Thursday
Aug212014

Philly Fed Hits Multi-Year High

Today's release of the Philly Fed report for the month of August not only came in stronger than expected, but the General Business Conditions index hit its highest level since March 2011.  While economists were forecasting a level of 19.7, the actual reading came in at 28.0, up from last month's reading of 23.9.

Strangely enough, while the headline reading of the Philly Fed report showed strength, the business indicators within the report were practically all weak.  As shown in the table to the right, seven of the nine indicators declined this month, reversing last month's gains.  The biggest declines of the general business indicators came in New Orders and Shipments.  In fact, while the headline reading of this month's report was the best since March 2011, the New Orders component saw its largest monthly decline since August of that same year.   Net net, on the surface there was a lot to like about the report, but after digging into the internals a lot of the bloom came off the rose.

Thursday
Aug212014

Commodity Trading Range Charts

Below is an updated look at our trading range charts for ten major commodities.  For each commodity, the green area represents between two standard deviations above and below the 50-day moving average.  Moves to the top of or above the green zone are considered overbought, while moves to the bottom of or below the green zone are considered oversold.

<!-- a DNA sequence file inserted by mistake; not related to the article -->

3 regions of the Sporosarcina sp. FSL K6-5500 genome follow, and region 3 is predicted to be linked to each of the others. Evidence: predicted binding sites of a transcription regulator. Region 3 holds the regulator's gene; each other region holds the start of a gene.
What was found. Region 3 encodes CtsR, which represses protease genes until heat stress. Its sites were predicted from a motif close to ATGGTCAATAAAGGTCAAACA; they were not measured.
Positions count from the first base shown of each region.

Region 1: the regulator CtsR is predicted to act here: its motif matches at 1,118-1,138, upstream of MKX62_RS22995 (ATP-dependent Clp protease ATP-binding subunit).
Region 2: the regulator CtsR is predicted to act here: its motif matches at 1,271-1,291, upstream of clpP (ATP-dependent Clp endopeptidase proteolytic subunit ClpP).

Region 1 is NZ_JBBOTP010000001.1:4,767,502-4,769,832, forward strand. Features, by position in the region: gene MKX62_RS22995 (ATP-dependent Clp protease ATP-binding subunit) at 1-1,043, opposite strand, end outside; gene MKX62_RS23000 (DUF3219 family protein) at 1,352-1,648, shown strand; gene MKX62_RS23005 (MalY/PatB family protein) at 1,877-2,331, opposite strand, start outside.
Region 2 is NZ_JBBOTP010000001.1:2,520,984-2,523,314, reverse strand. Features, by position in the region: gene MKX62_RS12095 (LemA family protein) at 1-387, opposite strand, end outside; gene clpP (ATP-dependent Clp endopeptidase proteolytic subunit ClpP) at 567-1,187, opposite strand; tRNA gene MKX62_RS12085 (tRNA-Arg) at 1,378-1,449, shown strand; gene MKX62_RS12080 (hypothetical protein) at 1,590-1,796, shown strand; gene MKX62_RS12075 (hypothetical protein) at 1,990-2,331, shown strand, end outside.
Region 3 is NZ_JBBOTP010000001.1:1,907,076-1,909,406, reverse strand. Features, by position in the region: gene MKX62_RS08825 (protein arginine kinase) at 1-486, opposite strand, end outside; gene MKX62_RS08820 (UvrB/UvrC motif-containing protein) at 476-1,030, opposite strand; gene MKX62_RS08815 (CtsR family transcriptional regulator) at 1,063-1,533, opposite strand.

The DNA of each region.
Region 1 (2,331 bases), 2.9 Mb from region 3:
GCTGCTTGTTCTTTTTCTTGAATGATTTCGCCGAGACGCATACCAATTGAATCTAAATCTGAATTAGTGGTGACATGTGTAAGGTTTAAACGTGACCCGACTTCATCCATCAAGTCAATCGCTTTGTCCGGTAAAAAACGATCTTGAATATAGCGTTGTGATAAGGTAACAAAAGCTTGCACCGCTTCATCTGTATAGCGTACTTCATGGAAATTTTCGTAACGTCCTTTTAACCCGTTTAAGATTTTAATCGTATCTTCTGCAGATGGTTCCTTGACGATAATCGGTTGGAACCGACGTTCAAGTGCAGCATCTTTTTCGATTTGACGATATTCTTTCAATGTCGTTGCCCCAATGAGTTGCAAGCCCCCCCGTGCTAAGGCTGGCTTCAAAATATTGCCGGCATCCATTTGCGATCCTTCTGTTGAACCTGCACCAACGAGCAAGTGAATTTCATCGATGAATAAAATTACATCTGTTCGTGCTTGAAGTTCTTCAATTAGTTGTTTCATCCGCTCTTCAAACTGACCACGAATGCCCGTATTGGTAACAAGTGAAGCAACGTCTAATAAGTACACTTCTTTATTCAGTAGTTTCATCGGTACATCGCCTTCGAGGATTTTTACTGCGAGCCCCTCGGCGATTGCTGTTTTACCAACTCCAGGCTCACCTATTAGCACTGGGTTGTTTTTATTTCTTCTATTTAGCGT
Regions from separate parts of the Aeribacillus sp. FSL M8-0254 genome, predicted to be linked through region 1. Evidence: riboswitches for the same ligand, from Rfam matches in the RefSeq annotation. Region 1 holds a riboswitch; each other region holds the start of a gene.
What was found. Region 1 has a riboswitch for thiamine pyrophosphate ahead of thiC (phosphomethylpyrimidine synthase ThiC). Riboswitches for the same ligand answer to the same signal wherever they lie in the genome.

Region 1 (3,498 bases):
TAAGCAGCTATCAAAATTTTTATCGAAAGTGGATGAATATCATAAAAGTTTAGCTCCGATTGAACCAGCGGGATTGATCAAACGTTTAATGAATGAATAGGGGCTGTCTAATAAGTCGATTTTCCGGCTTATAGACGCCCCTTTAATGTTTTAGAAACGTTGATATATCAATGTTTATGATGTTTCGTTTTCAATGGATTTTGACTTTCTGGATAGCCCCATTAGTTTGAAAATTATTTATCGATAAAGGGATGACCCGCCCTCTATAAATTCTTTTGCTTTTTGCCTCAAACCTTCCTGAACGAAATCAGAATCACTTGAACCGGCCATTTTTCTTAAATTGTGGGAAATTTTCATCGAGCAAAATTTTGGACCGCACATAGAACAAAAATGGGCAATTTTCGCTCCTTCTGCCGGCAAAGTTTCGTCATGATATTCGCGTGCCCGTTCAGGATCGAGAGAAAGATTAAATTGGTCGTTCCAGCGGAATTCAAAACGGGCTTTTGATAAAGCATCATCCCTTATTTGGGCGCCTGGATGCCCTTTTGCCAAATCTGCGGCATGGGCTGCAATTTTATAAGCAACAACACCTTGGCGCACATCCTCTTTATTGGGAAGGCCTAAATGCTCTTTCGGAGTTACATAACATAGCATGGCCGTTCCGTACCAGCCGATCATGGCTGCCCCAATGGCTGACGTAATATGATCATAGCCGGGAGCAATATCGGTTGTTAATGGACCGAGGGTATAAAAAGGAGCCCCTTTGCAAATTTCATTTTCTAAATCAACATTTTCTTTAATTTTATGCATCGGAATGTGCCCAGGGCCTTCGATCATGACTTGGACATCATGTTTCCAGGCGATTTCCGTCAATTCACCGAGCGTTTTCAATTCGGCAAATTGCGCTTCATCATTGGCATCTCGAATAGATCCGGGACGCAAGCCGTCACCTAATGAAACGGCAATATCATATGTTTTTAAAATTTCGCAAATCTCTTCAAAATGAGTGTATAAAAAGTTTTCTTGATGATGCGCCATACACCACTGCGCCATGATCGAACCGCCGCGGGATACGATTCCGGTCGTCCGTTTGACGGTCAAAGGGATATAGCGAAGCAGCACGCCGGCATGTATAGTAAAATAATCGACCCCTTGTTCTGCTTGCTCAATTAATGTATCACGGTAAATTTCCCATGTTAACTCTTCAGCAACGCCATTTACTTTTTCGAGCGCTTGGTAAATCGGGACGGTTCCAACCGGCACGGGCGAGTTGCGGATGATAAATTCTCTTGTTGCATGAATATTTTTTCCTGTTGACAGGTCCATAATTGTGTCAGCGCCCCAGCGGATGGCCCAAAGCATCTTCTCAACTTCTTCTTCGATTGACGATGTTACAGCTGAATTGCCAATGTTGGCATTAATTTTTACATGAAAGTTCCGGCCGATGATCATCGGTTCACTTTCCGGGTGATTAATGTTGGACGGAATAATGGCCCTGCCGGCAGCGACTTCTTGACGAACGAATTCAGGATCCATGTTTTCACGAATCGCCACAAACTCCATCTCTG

As you can tell by the charts, commodities have had a rough go of it lately.  Nearly all of them are currently at the bottom of their trading ranges or worse.  Oil has really broken down here after a brief attempt to break out above $105 in June.  Right now it is in a steep downtrend and has yet to find support.  If oil can't hold the $90 level on a test in the near term, it will be entering price levels that it hasn't seen in quite some time.  Like oil, the precious metals have also been trending lower.  Gold, silver and platinum have all moved to the bottom of their trading ranges recently, so we'll have to see if they can bounce off of these oversold levels.  

Corn and wheat are two more commodities that have had brutal summers.  Since peaking in May, they have been on a straight path lower with hardly any attempts to bounce.  The only commodity that has yet to break down is coffee, but even it has been range bound since the price spike it saw at the start of the year.

Those looking for signs of a pick-up in inflation won't find it in commodity prices, that's for sure. 

Thursday
Aug212014

The Bulls Are Back!

With the S&P 500 on pace for its third straight week of gains, investors are getting hopping on the bullish bandwagon - in a big way.  According to this week's survey of individual investors from the American Association of Individual Investors (AAII), bullish sentiment rose by 6.3 percentage points to 46.11%.  Adding this week's increase to last week's jump of 8.92 percentage points, the two-week increase in bullish sentiment (15.2) is the largest two-week increase since last July.  This week's level of bullish sentiment is also the first reading above 40% since early June and actually represents the highest reading of bullish sentiment so far this year.  While less than half of individual investors are bullish, we are getting close to that 50% threshold that has spelled short-term trouble in the past.